I’m sure I’m not the only student who wasn’t truly given much of a choice when planning for the four years following high school graduation. From early in my teens, my parents instilled the plan of attending college. In their minds, there was no alternative path for me.
I don’t want to sound ungrateful. My parents encouraged me to pursue this path because they truly believed college to be in my best interest and I appreciate it. In my time here, I’ve made some lifelong friends, encountered great opportunities which allowed me to explore some latent interests and given me experiences that I will not soon forget.
However, through my studies and other experiences while enrolled, I have also had the opportunity to see the broader landscape of the college experience, not only through the eyes of a student, but from a more analytical perspective as well.
I study political science and economics, and within these disciplines I focus on the statistical and computational aspects of understanding complex social and political issues. Basically, I spend the majority of my week looking at long data sets and formulating them into graphs. One area we have focused on specifically in my economics class is post-graduate annual earnings.
To give you a quick run down, this data was gathered from the Education Data Initiative and the National Association of Colleges and Employers.
While the average starting salary for a college graduate with a bachelor's degree has not varied, the cost of attendance and the subsequent student loan debt these graduates incur has skyrocketed. The average starting salary for graduates has even dropped 5.7% from 1970 to 2020 while the average cost of tuition has increased 283% and average student loan debt has also shot up by 322%.
The bottom line? The average college graduate is not the commodity they once were. If you do a simple comparison between the investment college requires with the expected starting salary, it’s clear that employers don’t value a college degree as much as they did previously.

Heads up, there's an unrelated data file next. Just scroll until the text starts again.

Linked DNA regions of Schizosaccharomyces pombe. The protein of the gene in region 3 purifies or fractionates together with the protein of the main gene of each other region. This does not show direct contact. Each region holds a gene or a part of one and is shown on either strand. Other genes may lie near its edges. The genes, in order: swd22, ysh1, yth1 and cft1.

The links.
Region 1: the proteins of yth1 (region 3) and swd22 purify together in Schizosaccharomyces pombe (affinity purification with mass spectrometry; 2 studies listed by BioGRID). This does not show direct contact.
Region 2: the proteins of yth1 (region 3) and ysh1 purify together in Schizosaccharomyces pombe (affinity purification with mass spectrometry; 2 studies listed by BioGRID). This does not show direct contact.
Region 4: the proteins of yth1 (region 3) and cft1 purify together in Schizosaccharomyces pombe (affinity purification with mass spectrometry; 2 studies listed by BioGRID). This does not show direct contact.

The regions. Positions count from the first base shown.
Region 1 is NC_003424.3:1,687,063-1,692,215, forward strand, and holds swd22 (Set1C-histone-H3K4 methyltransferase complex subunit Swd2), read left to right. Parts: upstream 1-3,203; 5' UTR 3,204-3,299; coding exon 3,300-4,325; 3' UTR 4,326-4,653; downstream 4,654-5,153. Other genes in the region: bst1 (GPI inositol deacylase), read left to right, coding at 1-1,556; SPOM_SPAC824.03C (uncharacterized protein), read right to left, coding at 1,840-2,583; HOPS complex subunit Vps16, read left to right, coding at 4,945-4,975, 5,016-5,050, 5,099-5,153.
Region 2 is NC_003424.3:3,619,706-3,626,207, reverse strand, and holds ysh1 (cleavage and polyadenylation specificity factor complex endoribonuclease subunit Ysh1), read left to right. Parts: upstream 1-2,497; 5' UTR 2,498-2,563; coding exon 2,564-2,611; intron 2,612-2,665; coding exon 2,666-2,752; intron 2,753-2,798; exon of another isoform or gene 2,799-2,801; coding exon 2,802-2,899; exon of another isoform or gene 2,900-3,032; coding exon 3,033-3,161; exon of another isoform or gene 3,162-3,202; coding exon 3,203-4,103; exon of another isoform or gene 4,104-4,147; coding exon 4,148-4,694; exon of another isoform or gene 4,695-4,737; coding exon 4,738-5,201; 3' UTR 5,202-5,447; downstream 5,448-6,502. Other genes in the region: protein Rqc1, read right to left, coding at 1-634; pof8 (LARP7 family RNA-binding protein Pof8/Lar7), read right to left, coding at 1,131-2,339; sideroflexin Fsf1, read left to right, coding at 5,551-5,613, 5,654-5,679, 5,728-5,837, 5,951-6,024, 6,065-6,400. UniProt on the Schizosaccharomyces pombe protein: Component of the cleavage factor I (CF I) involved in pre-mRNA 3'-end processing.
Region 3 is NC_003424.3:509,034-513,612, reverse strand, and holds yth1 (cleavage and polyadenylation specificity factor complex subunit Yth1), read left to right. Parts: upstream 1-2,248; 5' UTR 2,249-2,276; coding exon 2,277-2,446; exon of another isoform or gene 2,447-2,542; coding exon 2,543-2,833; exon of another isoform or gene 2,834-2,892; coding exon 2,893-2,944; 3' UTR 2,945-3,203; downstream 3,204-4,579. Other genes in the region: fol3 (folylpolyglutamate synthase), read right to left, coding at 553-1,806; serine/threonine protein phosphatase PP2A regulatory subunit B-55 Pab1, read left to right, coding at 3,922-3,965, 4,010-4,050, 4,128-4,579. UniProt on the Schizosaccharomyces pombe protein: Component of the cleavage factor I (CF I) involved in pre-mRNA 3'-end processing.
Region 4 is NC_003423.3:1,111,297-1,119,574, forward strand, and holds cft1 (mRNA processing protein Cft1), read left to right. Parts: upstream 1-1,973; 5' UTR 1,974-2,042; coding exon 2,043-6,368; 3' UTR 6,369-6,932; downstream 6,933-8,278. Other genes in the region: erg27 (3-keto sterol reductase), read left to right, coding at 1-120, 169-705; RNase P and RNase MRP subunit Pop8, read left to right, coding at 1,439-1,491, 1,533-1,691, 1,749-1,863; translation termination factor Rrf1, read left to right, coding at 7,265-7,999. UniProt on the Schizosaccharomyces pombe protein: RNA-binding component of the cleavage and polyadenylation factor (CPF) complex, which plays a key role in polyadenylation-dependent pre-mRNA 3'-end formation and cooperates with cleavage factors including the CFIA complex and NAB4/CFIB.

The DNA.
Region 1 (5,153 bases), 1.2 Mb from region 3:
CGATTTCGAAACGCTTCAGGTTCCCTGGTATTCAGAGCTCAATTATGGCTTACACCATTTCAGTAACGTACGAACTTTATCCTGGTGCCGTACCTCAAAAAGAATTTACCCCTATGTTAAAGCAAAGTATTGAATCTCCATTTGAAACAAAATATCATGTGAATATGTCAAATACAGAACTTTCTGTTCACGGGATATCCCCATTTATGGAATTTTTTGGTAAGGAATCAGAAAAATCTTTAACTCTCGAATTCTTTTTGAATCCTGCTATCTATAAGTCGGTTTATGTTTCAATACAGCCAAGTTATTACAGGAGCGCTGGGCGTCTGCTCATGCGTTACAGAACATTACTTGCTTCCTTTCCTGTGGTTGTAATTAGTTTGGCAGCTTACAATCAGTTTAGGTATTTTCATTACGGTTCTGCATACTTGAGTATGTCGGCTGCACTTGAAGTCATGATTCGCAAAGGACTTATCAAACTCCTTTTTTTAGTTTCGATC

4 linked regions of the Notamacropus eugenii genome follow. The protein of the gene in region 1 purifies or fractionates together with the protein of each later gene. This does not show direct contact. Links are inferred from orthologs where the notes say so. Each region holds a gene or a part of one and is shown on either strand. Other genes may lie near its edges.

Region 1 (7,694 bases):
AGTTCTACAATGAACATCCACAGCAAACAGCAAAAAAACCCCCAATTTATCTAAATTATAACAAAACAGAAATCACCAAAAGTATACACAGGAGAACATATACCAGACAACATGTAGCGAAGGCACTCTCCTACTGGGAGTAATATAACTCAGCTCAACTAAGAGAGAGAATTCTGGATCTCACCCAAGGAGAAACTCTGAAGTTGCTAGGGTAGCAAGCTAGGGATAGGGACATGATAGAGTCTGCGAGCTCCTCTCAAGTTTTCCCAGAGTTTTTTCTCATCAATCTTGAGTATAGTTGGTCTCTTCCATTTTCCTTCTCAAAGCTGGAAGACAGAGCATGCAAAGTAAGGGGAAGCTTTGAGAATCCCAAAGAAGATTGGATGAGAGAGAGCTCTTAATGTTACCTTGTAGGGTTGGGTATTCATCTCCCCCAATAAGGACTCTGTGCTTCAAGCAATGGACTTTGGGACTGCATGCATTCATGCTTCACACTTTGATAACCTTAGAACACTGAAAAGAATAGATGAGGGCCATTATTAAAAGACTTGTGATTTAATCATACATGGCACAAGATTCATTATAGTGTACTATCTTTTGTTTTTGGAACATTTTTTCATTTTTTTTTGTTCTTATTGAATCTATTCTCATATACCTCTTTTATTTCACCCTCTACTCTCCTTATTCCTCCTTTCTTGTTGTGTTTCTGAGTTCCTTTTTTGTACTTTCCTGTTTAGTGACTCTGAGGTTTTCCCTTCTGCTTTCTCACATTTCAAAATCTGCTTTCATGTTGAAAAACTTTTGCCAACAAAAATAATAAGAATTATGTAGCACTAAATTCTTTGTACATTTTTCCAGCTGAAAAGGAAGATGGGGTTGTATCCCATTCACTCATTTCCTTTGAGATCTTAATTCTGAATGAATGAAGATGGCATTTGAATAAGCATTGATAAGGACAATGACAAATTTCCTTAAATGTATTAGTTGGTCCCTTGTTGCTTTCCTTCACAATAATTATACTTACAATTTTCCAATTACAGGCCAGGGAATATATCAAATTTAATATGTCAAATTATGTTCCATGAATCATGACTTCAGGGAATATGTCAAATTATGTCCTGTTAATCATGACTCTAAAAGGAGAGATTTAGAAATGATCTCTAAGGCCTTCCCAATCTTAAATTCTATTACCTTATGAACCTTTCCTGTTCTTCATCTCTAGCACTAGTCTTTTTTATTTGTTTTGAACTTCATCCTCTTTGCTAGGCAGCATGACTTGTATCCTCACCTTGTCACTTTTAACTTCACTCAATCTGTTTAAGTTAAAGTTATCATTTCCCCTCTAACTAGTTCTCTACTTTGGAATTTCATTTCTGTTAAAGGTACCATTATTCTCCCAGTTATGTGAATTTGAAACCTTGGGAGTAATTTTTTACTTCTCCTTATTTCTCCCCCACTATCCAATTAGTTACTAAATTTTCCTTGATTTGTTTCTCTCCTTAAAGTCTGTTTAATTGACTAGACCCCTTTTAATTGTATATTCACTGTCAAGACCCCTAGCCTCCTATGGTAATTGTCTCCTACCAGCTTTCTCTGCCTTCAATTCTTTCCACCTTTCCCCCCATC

Many of my friends are double majoring, going into graduate school, or completing supplemental certification just to stay competitive. One of my friends is even triple majoring with four minors and planning on going to law school later this fall.
Coupled with the climbing rates of student depression and anxiety, students are faltering under the current stress of keeping up with school, not to mention learning throughout a global pandemic, climate crisis and now increased international relation turmoil.
So what needs to change? A lot, but it’s complicated.
Given the current U.S. political landscape and presidential administration, hopes of our government canceling or even alleviating chunks of federal student loan debt are higher than they have been in recent decades. Even though it may not seem like President Joe Biden has adequately addressed the issue within his first year in office, he is still able to ask Congress to push a bill through or institute the change himself via an executive order.
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This could be a while though, so until then parents need to take a step back, assess the current landscape and have an honest conversation with their children. Stop coercing them into believing college is the only path to a financially fruitful future.
Yes, your generation may have been able to “work your way through college,” but if you paid more attention in your undergraduate microeconomics class, you would understand the true financial strain of attaining a bachelor's degree in today’s economy. It’s cool that you were able to pay for college working a fast-food job, but now most individuals can’t even support themselves doing the same. Times change, and so must we.
Parents need to get out of the way and understand that what may have worked for them may not work the same for their children. They need to keep an open mind and not reject any option outright until thoroughly considering its potential benefit for their child.
Sean Gilley (he/him) is a senior studying political science and economics with a certificate in informatics.